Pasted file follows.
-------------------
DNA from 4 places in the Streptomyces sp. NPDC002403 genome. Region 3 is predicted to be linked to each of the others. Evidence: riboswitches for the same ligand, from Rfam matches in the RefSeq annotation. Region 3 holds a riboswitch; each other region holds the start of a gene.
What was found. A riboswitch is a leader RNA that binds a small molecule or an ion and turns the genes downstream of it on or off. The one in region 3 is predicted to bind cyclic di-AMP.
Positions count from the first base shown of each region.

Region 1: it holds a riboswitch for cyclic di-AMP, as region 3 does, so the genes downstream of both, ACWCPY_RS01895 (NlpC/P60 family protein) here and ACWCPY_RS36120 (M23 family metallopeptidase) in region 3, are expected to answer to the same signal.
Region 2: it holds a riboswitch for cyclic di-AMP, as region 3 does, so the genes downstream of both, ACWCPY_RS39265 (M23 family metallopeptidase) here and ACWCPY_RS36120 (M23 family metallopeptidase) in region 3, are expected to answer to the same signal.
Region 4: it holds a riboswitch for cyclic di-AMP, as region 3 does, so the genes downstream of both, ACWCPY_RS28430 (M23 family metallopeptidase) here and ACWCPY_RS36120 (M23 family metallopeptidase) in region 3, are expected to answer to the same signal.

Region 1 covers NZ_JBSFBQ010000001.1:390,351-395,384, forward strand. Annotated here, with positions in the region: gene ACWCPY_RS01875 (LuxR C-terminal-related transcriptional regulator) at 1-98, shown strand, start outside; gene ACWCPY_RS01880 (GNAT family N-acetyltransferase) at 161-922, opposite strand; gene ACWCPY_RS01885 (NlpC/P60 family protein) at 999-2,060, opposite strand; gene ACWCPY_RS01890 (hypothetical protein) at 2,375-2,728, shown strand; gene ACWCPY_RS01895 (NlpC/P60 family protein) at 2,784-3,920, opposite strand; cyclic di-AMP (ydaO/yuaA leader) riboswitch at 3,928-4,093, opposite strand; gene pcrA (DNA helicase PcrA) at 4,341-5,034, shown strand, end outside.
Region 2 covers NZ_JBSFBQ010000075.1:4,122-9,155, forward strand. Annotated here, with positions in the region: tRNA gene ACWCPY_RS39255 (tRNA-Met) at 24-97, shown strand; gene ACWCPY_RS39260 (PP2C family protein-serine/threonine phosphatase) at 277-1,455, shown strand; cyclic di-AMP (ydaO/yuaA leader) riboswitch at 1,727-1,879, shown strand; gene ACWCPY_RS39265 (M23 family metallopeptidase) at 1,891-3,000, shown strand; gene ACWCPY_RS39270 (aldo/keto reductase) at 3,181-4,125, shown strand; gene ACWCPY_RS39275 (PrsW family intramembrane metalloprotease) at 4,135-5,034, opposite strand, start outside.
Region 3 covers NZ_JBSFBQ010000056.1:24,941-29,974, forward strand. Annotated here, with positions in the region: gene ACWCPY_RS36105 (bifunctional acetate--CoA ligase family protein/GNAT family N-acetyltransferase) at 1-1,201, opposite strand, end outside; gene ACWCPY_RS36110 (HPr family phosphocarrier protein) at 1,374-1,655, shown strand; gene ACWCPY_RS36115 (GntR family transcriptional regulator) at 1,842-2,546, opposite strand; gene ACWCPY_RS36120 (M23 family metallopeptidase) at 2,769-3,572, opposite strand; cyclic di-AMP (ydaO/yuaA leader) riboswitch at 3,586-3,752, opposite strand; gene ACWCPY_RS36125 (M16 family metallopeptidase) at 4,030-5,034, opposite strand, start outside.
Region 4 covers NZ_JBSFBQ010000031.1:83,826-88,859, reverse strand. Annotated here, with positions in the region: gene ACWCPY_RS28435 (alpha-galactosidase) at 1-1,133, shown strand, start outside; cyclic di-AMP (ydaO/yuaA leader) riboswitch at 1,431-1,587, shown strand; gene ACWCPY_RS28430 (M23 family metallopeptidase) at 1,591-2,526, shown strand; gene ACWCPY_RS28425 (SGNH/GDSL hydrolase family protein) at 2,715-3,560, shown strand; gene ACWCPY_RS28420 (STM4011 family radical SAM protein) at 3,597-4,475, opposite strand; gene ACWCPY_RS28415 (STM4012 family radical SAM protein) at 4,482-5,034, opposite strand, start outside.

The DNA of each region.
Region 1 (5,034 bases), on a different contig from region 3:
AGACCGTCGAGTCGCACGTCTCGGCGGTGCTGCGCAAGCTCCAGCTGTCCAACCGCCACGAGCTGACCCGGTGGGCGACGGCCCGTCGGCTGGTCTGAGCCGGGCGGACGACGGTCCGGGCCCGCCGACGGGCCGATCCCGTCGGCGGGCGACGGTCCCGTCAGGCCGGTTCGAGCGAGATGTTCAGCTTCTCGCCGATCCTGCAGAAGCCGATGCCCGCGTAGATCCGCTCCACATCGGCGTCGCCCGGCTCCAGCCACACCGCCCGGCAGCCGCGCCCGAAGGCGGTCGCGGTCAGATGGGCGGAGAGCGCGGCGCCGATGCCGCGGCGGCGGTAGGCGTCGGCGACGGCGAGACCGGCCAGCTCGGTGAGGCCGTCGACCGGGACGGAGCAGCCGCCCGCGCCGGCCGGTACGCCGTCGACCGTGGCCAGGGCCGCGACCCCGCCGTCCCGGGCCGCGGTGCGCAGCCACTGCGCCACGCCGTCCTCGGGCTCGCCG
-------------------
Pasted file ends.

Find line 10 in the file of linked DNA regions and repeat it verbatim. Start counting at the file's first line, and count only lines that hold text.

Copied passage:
Region 4 covers NZ_JBSFBQ010000031.1:83,826-88,859, reverse strand. Annotated here, with positions in the region: gene ACWCPY_RS28435 (alpha-galactosidase) at 1-1,133, shown strand, start outside; cyclic di-AMP (ydaO/yuaA leader) riboswitch at 1,431-1,587, shown strand; gene ACWCPY_RS28430 (M23 family metallopeptidase) at 1,591-2,526, shown strand; gene ACWCPY_RS28425 (SGNH/GDSL hydrolase family protein) at 2,715-3,560, shown strand; gene ACWCPY_RS28420 (STM4011 family radical SAM protein) at 3,597-4,475, opposite strand; gene ACWCPY_RS28415 (STM4012 family radical SAM protein) at 4,482-5,034, opposite strand, start outside.